Council Bids Farewell to a “Calm and Steadfast” Leader
‘A humble, calm and steadfast leader,’ was how the UKZN Council described the outgoing Vice-Chancellor and Principal, Dr Albert van Jaarsveld, at a dinner held in his honour in Durban.
The intimate occasion, peppered with discussions about happy memories and light-heated banter, was more of a banquet where old friends rejoiced rather than said sad farewells to a highly respected leader who had earned the admiration and respect of his peers during three years at the helm.
‘Goodbyes are never easy,’ said the Rev Dr Vukile Mehana, UKZN’s Chair of Council. ‘I was just getting to know and understand him better, but there comes a time when you can’t stand in the way of someone’s career.’
Mehana said he had worked well with van Jaarsveld who had better acquainted him with the inner workings of the University.
Van Jaarsveld’s strategic outlook, his focus towards the implementation of the University’s transformation agenda as well as his humble nature were three key components which distinguished his leadership, said Mehana. ‘I always experienced you as a gentleman whatever direction the wind blew in. You were always calm and focused which is important in leadership. Thank you for being a good leader. I can only wish you well,’ he said.
UKZN Central SRC President, Mr Sandile Zondi, said van Jaarsveld resonated with students, helped them and understood the context of the province in which UKZN was situated. ‘We’ve done a lot of bad things to you including causing you to miss your first meeting with the Chancellor but you were never bitter,’ he quipped. ‘You are a man of solutions. You don’t like to deadlock. Other universities are struggling with (students from) quintile 1, 2 and 3 (schools) but we don’t have that problem at UKZN because you helped us deal with it. There was a time when students were struggling with allowances but you never allowed them to go hungry. We thank you Mama van Jaarsveld for lending us your husband. We hope he will in future invest in UKZN once more,’ said Zondi.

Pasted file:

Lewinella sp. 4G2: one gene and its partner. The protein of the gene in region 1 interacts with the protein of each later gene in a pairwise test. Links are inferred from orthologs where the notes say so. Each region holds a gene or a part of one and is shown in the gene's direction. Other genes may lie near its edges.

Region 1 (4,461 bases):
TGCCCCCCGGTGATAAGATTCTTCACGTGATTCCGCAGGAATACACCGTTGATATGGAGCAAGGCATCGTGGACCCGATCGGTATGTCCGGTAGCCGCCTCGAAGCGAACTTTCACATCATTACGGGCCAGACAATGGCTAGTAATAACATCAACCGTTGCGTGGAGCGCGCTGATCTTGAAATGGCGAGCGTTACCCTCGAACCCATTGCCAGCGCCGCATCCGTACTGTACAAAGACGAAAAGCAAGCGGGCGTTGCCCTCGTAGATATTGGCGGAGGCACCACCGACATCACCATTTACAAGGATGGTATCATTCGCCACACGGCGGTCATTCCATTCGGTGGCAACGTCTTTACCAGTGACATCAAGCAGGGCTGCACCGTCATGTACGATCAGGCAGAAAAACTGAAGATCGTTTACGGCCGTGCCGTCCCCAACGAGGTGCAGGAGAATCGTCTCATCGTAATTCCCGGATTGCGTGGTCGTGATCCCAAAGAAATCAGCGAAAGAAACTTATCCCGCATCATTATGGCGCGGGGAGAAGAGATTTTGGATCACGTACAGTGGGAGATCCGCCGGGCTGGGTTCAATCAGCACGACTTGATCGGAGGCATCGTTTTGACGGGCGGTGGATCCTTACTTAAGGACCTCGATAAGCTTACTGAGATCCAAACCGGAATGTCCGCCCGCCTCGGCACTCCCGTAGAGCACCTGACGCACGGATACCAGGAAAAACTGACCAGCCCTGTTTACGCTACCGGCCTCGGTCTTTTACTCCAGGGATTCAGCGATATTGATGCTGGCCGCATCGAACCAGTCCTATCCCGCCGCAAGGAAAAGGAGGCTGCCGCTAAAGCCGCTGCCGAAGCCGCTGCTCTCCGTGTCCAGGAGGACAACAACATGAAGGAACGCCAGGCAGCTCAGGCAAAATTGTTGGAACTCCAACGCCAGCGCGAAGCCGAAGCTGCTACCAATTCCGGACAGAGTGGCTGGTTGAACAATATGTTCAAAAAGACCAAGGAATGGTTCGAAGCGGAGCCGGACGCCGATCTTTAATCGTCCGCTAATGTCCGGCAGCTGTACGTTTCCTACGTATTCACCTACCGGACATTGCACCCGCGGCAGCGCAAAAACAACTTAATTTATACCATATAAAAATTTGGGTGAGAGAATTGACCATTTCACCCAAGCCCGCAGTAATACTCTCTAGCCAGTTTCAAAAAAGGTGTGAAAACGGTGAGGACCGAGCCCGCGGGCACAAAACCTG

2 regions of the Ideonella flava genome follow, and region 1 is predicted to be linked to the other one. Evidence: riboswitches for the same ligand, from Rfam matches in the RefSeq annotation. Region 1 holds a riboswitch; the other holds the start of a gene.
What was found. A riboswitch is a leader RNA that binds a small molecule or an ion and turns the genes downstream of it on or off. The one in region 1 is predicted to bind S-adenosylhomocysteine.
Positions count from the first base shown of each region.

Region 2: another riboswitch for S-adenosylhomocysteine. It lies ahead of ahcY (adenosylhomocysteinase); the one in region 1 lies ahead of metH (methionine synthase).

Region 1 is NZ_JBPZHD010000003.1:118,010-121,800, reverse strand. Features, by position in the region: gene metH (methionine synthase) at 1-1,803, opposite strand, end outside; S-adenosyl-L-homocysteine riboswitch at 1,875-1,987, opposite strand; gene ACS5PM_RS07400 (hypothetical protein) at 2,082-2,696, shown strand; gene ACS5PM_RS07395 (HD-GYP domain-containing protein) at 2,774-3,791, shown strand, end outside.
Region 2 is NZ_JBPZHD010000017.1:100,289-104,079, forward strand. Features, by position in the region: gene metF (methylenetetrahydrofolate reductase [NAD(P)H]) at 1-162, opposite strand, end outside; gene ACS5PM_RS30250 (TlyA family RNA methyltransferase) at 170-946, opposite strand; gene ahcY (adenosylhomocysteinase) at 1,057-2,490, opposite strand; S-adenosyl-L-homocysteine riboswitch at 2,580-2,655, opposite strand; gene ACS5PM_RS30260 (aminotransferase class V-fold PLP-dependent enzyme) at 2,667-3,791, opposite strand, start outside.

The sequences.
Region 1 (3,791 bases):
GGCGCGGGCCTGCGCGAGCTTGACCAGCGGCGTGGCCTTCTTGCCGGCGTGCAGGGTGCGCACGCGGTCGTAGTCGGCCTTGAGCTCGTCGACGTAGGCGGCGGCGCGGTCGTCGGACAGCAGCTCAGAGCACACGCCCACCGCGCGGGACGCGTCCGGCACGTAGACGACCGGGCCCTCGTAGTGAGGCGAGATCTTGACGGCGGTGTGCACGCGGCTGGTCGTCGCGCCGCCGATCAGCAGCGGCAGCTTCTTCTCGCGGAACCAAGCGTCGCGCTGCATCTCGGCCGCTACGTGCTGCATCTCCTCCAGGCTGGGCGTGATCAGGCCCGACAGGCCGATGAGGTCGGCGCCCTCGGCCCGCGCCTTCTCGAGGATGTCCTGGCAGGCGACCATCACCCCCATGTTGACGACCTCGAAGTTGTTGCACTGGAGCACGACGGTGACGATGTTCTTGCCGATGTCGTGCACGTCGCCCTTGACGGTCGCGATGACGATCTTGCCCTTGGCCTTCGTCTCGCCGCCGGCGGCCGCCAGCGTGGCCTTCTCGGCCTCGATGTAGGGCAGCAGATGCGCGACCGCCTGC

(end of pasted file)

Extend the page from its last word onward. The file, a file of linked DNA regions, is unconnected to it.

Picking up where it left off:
Professor Purshottama Reddy, Senior Professor in the School of Management, Information Technology and Governance, said van Jaarsveld joined the University at a time when staff morale and their participation in the University’s academic and governance structures was low. His ‘open, participatory and democratic leadership style,’ however turned the situation around.
Reddy said among legacies van Jaarsveld was leaving behind was ‘a more contented and motivated staff prepared to take the University to even greater heights'.
‘He is a visionary and there aren’t many vice-chancellors and principals that match his stature, especially in South Africa given the challenges we have in Higher Education. Dr van Jaarsveld placed a very high priority on ensuring a well capacitated and contented staff who deliver on the academic mandate of the University. One of his greatest achievements was unifying the University’s conditions of service and more importantly, ensuring that staff received their performance bonuses and (pay) progression. Staff is disappointed that he’s leaving so soon given the good work he’s done. Nevertheless, we wish him all the best in his career move,’ said Reddy.
Looking back on his tenure at UKZN, van Jaarsveld said he had tried, with his full might, to resuscitate and re-profile the University’s value system, emphasising that shifting the culture of the University had been his chief goal. ‘I tried to be fair in that context and apply it without fear or favour. One thing I’ve learned about the University environment is that academics don’t respond well to a commanding and controlled atmosphere where policies are used as a directive and some sort of decree is declared in terms of what’s required.
‘Academic environments in particular are not like companies,’ said van Jaarsveld. ‘They require a different style, namely engaging with staff by using reason and persuasion. We’ll ensure that we keep the University and academic staff on board if we lean on those weapons going forward. Staff are your biggest asset. Look after them. If you create an environment that's encouraging and nurturing, and allows people to explore and develop their own academic careers, everybody thrives. I have full confidence in my executive team. Everyone is dedicated to their job. Trust in them, believe in them and support them. When you do appoint a VC, I hope you get the best possible candidate who will work in the best interest of this University,’ said van Jaarsveld.
Words: Sinegugu Ndlovu
Photographs: Andile Ndlovu